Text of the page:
In 3rd world countries, though, I'm not too confident that any amount of modification in the attitude of a "feminazi" would make all that much difference to the plight of men in those places, at this point.

    3. Kateye70

      "men-hating Bolshevick so-called 'feminists'" whaaa??? where did you pick that idea up? get a grip! I'm using it in the real sense of women trying to take their rightful place *next* to their men, not above or below them. The idi*ts who think all feminists are 'feminazi's' have no idea how bad women have it in other cultures.

      Falling back on chauvinistic behavior is an excuse, not a solution. It's not just the men suffering in those counties, it's the women and children, too. Girls are made to quit school when they're 10, and have no way to learn a trade.

      If you actually watched this doc, the woman it focused on is the 2nd wife of a man who has no income and provides nothing to her except new babies--but is opposed to her learning a trade.

      I do wonder what the husband's earlier circumstances were that he felt capable of starting a complete second family, although he contributes nothing to their welfare.

      You *are* right that the men need employment, too. I did wonder whether the Ministry that sponsors the Barefoot College program has a similar one to address the men's lack of work.

    4. dewflirt

      'A mans right to be a man' does not include the right to behave like a spoiled brat when his wife is offered a chance to lift her family out of poverty. Should they continue to live as they are because his manly pride is hurt? And what of a womans right to be a woman? Good for nothing but dropping sprogs, baking pies and looking pretty according to some men. Not that I'm generalising or anything ;)

    5. oQ

      People's right are widening all over the world, but not so long ago even here in Canada a man's right was extremely powerful over a woman's right and vice versa in their own defined roles.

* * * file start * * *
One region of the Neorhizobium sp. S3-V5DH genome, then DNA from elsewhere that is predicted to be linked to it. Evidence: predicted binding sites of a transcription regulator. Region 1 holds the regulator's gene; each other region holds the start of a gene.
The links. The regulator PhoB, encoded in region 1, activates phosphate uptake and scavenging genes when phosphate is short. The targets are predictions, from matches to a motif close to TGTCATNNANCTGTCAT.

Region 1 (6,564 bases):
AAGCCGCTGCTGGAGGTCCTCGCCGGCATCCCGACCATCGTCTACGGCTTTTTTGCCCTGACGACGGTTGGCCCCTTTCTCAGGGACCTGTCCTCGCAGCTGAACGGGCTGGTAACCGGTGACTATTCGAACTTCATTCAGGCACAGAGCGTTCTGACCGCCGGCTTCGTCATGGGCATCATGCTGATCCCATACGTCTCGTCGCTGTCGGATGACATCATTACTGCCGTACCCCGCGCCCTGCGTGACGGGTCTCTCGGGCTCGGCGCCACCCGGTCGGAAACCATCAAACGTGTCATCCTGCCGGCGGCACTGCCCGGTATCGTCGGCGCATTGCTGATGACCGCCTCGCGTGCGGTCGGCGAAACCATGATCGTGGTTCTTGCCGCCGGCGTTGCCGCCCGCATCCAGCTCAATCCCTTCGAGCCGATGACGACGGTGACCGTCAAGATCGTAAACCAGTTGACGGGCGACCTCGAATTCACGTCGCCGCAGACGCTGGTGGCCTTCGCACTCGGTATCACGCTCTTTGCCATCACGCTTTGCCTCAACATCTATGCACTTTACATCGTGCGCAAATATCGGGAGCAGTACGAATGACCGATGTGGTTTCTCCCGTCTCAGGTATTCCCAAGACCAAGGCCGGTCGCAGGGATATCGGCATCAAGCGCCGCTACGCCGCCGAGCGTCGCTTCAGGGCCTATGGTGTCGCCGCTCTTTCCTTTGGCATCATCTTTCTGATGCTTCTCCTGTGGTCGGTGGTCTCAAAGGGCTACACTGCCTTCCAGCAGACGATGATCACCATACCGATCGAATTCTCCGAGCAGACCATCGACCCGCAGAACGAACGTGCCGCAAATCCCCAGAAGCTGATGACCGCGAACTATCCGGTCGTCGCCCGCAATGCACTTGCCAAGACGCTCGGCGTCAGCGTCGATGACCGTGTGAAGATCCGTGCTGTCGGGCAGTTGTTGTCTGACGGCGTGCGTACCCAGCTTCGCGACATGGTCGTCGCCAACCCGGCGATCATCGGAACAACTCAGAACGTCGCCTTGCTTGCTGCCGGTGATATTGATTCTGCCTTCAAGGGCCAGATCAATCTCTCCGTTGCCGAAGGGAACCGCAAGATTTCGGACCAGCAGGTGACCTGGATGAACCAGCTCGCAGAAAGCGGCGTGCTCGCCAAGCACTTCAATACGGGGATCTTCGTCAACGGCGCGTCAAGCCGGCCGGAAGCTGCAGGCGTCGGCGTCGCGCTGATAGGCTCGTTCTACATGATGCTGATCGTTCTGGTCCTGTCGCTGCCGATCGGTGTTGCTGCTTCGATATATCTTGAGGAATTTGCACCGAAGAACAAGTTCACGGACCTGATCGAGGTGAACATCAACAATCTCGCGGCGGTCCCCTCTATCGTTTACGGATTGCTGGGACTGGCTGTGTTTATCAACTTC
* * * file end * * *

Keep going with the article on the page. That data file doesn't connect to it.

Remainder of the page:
It takes time and opportunities such as this one to change mentalities.
      It used to be an advantage for huge families that the wifes and daughters did certain chores and father and sons did others. This no longer works in families of 1 or 2 kids where people no longer live of the land.
      If i look around and examine women's right, i can see that unfortunately many women have made shopping for stuff, their right.
      Not that I'm generalising or anything ;)

    6. Jack1952

      Growing up, my father's word was law. My mother did as she was told. That's the way it was. It wasn't until almost thirty years into their marriage that my mother started to assert herself in a meaningful way. It angered and frustrated my father, but times had changed and he was forced to change with it...or live alone.

      Rafea was fortunate that she received the support from her father. I can't help but think that had he adamantly opposed her leaving for India, she would not have been able to go. She may well have faced an ostracism from her community and family that she was not prepared to deal with.

      The attainment of ordinary human rights does not necessarily mean one will use those rights and opportunities wisely. There are Western women who have demonstrated that they can be just as foolish and self destructive as their male counterparts.